28.    Proposes that the product of companies’ sale of their free allowances should be entirely reinvested in the low-carbon economy (equipment, technologies, R&D, workforce formation);

R&D / Technology

29.    Stresses the need for investment in research and innovation as crucial aspects for the relaunching and renewal of the European economy in general, and of the steel industry in particular, which is based on long life cycles and great recycling potential; mentions, in this connection, the existing and new hydrogen-base iron-ore reduction technologies, which have the potential to reduce or eliminate large amounts of carbon dioxide emissions; calls for the establishment and promotion of a trademark for fair steel products ‘made in Europe’;

30.    Underlines, in this connection, the crucial importance of the Horizon 2020 and Sustainable Process Industry through Resource and Energy Efficiency (SPIRE) programmes, together with the need for European Investment Bank financing of the most risky innovation and research programmes;

31.    Calls on the Commission to implement an ambitious innovation policy which clears the way for the development of high-quality, energy-efficient and innovative products enabling the EU to hold its own in the face of ever more severe global competition; emphasises that innovation in new products, such as mass steel products, including high‑strength, high-resistant steel sheets for car production as well as high-alloyed steels with different physical and chemical properties, and new production processes, especially hydrogen metallurgy and re-melt metallurgy, hold the key to improving the competitiveness of the European steel industry vis-à-vis third-country suppliers, and that this area should receive particular support;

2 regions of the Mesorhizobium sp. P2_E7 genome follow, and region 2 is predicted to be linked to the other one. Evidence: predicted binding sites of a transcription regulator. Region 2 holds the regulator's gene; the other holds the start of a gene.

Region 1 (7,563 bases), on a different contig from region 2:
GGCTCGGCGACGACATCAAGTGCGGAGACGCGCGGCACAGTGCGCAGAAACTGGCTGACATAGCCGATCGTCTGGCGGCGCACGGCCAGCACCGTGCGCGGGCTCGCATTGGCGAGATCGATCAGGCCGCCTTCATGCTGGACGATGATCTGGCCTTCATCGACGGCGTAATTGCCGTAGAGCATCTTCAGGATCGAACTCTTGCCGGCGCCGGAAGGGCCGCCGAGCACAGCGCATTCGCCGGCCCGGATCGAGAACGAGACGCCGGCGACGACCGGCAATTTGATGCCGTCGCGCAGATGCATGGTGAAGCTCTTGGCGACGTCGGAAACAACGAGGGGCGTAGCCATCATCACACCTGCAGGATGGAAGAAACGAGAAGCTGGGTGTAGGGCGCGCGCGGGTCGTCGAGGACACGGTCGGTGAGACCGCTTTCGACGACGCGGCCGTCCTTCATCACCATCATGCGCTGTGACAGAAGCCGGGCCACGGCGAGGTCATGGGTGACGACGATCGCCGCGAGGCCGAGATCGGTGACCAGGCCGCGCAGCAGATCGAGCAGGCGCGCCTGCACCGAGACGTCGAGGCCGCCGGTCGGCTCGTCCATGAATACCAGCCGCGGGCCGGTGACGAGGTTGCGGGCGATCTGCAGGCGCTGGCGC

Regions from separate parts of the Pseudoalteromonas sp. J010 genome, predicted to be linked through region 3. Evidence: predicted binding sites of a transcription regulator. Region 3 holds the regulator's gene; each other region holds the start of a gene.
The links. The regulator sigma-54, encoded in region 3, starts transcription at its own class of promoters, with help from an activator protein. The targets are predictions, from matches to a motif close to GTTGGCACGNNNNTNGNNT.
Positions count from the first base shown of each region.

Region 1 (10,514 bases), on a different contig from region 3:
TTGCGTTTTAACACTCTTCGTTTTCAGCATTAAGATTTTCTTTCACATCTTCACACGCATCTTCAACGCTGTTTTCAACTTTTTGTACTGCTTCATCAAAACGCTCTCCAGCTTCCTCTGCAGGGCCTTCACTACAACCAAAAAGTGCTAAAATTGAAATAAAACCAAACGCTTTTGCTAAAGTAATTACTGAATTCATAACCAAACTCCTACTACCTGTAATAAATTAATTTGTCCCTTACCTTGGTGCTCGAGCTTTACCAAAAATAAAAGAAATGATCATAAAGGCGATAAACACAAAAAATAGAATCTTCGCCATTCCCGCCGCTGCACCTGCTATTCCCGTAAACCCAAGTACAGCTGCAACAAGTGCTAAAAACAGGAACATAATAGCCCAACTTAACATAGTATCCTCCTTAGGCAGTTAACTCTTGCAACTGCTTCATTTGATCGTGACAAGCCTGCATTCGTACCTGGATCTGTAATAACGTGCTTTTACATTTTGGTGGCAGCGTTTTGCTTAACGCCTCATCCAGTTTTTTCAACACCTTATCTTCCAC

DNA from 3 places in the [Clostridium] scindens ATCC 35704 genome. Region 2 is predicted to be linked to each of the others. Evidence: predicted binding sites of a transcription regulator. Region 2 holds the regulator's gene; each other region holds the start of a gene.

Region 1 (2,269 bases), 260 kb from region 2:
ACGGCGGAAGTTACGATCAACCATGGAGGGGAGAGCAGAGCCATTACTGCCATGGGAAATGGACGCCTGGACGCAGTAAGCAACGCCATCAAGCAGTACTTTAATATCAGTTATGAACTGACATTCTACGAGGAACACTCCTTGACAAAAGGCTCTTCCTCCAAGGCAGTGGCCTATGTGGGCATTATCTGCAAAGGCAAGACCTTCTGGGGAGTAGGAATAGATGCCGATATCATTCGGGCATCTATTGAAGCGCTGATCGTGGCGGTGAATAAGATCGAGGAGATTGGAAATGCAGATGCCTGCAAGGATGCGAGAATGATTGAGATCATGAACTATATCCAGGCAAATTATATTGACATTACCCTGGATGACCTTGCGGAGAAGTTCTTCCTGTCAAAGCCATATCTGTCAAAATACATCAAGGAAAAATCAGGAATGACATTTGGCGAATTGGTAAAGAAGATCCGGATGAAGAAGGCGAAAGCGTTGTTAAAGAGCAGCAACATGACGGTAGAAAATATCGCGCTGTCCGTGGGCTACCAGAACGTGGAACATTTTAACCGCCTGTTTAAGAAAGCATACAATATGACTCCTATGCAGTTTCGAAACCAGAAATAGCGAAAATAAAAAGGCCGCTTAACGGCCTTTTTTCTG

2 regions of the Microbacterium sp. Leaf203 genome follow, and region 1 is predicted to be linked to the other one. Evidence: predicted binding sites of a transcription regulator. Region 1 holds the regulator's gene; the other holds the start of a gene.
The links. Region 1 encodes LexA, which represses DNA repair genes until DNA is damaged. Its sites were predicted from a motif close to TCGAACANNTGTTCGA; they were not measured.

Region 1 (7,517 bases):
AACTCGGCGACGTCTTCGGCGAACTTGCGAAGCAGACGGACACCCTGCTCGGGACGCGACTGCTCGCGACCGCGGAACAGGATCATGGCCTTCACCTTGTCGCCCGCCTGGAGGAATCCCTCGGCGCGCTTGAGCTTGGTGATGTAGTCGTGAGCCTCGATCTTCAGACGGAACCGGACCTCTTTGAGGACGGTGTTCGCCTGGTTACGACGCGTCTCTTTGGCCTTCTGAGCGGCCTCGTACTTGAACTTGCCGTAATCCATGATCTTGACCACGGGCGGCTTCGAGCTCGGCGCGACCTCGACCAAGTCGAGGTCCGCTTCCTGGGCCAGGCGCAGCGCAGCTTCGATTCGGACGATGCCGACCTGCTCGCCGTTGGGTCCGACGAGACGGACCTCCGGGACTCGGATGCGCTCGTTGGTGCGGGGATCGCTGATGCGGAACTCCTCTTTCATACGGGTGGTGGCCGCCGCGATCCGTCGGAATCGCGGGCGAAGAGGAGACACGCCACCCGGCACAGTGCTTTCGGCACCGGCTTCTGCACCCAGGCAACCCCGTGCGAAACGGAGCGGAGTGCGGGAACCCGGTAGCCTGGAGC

32.    Calls on the Commission, furthermore, to ensure that the ETS takes on board technological progress, such as the lowering of CO2 emissions through the use of gases enriched in energy carrier ingredients blown through nozzles into the blast furnace and the more efficient use of heated exhaust blast furnace gases in energy technologies and metallurgical processes;

33.    Supports the financing of industrial pilots to reduce CO2 emissions with a view to meeting the urgent need for a transition to a sustainable, decarbonised economy with energy efficiency, renewables and smart infrastructure forming its backbone, and to transform the ultra-low CO2 steelmaking (ULCOS) technology into an energy‑efficient and environmentally efficient industrial policy tool; notes that this would include the promotion of carbon capture and storage (CCS) clusters, supporting the building of infrastructure focused around industrial facilities, including steel production;

34.    Calls on the Commission to implement the SustSteel initiative, as proposed in the steel action plan and which is fully supported by Parliament, the Economic and Social Committee and the Committee of the Regions, and to do so as soon as possible;

35.    Instructs its President to forward this resolution to the Commission, the Council, and the governments and parliaments of the Member States.

(1)

Texts adopted, P7_TA(2014)0069.

(2)

Texts adopted, P8_TA(2014)0060.

(3)

Texts adopted, P7_TA(2013)0005.